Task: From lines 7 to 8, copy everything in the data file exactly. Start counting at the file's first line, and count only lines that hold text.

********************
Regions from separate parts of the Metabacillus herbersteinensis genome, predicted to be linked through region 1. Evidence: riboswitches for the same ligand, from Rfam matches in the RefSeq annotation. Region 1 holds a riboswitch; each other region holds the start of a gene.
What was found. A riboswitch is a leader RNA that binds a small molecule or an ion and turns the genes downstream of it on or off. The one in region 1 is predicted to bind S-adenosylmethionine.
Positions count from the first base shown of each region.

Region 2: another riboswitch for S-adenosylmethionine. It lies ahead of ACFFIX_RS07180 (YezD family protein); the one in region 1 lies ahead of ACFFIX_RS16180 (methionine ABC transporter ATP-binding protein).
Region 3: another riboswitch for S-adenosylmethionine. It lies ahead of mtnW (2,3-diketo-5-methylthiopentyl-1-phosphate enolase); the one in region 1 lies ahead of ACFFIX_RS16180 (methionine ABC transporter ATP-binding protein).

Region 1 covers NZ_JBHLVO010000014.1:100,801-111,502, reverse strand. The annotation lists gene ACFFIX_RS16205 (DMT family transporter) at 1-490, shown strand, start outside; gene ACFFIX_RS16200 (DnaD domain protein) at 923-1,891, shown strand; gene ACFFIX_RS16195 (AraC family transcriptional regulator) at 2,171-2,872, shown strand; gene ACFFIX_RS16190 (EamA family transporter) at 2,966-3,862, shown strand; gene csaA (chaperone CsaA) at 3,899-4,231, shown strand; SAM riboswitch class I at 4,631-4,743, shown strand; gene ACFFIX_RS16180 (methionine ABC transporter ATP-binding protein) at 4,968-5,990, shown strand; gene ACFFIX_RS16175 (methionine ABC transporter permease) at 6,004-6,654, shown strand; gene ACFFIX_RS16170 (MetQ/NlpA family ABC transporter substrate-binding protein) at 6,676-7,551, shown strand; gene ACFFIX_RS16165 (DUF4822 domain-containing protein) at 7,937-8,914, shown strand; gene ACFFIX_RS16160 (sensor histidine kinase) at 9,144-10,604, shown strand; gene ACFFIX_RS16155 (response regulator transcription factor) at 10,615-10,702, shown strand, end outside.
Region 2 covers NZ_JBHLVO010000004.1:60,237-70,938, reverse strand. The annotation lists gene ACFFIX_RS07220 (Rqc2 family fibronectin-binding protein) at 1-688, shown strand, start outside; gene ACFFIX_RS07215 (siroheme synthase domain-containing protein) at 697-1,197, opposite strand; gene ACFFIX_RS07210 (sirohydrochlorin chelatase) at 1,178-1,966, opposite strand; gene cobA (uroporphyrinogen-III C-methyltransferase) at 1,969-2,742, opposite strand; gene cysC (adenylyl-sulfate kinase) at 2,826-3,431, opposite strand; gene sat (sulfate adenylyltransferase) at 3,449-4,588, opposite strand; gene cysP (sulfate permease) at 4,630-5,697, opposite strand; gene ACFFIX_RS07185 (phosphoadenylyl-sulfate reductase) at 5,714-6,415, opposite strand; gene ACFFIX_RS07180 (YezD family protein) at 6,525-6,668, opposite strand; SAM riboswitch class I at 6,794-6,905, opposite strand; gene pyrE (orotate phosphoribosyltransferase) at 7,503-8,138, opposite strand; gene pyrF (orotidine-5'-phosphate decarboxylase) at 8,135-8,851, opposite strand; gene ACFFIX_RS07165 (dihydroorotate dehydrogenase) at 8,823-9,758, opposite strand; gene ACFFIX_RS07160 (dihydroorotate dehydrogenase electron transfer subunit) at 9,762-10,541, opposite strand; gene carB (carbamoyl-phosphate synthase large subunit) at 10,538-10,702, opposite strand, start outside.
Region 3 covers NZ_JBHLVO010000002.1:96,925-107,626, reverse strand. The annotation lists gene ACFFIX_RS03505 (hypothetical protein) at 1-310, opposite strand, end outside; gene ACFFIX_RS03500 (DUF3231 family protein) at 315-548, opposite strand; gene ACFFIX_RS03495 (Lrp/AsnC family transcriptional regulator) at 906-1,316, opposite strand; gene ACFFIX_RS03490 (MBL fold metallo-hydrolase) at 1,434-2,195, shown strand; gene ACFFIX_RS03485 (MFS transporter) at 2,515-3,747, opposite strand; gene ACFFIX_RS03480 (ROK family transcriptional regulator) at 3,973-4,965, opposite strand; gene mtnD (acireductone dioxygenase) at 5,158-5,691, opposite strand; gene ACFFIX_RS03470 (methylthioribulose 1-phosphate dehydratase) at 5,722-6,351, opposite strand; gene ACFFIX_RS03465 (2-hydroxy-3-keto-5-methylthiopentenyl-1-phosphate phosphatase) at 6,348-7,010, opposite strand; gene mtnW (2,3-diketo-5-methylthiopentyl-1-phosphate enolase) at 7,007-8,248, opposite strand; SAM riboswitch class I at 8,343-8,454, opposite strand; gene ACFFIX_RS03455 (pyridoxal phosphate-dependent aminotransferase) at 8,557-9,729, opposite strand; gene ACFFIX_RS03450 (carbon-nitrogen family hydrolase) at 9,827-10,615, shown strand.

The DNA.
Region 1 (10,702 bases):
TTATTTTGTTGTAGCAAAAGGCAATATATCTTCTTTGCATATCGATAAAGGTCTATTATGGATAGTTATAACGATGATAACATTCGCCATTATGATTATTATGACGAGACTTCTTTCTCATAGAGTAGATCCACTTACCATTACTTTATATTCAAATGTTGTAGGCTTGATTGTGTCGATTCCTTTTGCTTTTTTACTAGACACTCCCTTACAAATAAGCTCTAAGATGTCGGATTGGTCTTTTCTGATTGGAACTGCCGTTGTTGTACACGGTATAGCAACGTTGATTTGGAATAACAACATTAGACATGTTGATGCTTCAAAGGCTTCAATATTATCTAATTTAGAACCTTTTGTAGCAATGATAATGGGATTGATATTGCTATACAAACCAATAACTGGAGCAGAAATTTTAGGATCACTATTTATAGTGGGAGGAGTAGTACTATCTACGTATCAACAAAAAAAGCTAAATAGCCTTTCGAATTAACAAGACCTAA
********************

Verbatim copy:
Region 2 covers NZ_JBHLVO010000004.1:60,237-70,938, reverse strand. The annotation lists gene ACFFIX_RS07220 (Rqc2 family fibronectin-binding protein) at 1-688, shown strand, start outside; gene ACFFIX_RS07215 (siroheme synthase domain-containing protein) at 697-1,197, opposite strand; gene ACFFIX_RS07210 (sirohydrochlorin chelatase) at 1,178-1,966, opposite strand; gene cobA (uroporphyrinogen-III C-methyltransferase) at 1,969-2,742, opposite strand; gene cysC (adenylyl-sulfate kinase) at 2,826-3,431, opposite strand; gene sat (sulfate adenylyltransferase) at 3,449-4,588, opposite strand; gene cysP (sulfate permease) at 4,630-5,697, opposite strand; gene ACFFIX_RS07185 (phosphoadenylyl-sulfate reductase) at 5,714-6,415, opposite strand; gene ACFFIX_RS07180 (YezD family protein) at 6,525-6,668, opposite strand; SAM riboswitch class I at 6,794-6,905, opposite strand; gene pyrE (orotate phosphoribosyltransferase) at 7,503-8,138, opposite strand; gene pyrF (orotidine-5'-phosphate decarboxylase) at 8,135-8,851, opposite strand; gene ACFFIX_RS07165 (dihydroorotate dehydrogenase) at 8,823-9,758, opposite strand; gene ACFFIX_RS07160 (dihydroorotate dehydrogenase electron transfer subunit) at 9,762-10,541, opposite strand; gene carB (carbamoyl-phosphate synthase large subunit) at 10,538-10,702, opposite strand, start outside.
Region 3 covers NZ_JBHLVO010000002.1:96,925-107,626, reverse strand. The annotation lists gene ACFFIX_RS03505 (hypothetical protein) at 1-310, opposite strand, end outside; gene ACFFIX_RS03500 (DUF3231 family protein) at 315-548, opposite strand; gene ACFFIX_RS03495 (Lrp/AsnC family transcriptional regulator) at 906-1,316, opposite strand; gene ACFFIX_RS03490 (MBL fold metallo-hydrolase) at 1,434-2,195, shown strand; gene ACFFIX_RS03485 (MFS transporter) at 2,515-3,747, opposite strand; gene ACFFIX_RS03480 (ROK family transcriptional regulator) at 3,973-4,965, opposite strand; gene mtnD (acireductone dioxygenase) at 5,158-5,691, opposite strand; gene ACFFIX_RS03470 (methylthioribulose 1-phosphate dehydratase) at 5,722-6,351, opposite strand; gene ACFFIX_RS03465 (2-hydroxy-3-keto-5-methylthiopentenyl-1-phosphate phosphatase) at 6,348-7,010, opposite strand; gene mtnW (2,3-diketo-5-methylthiopentyl-1-phosphate enolase) at 7,007-8,248, opposite strand; SAM riboswitch class I at 8,343-8,454, opposite strand; gene ACFFIX_RS03455 (pyridoxal phosphate-dependent aminotransferase) at 8,557-9,729, opposite strand; gene ACFFIX_RS03450 (carbon-nitrogen family hydrolase) at 9,827-10,615, shown strand.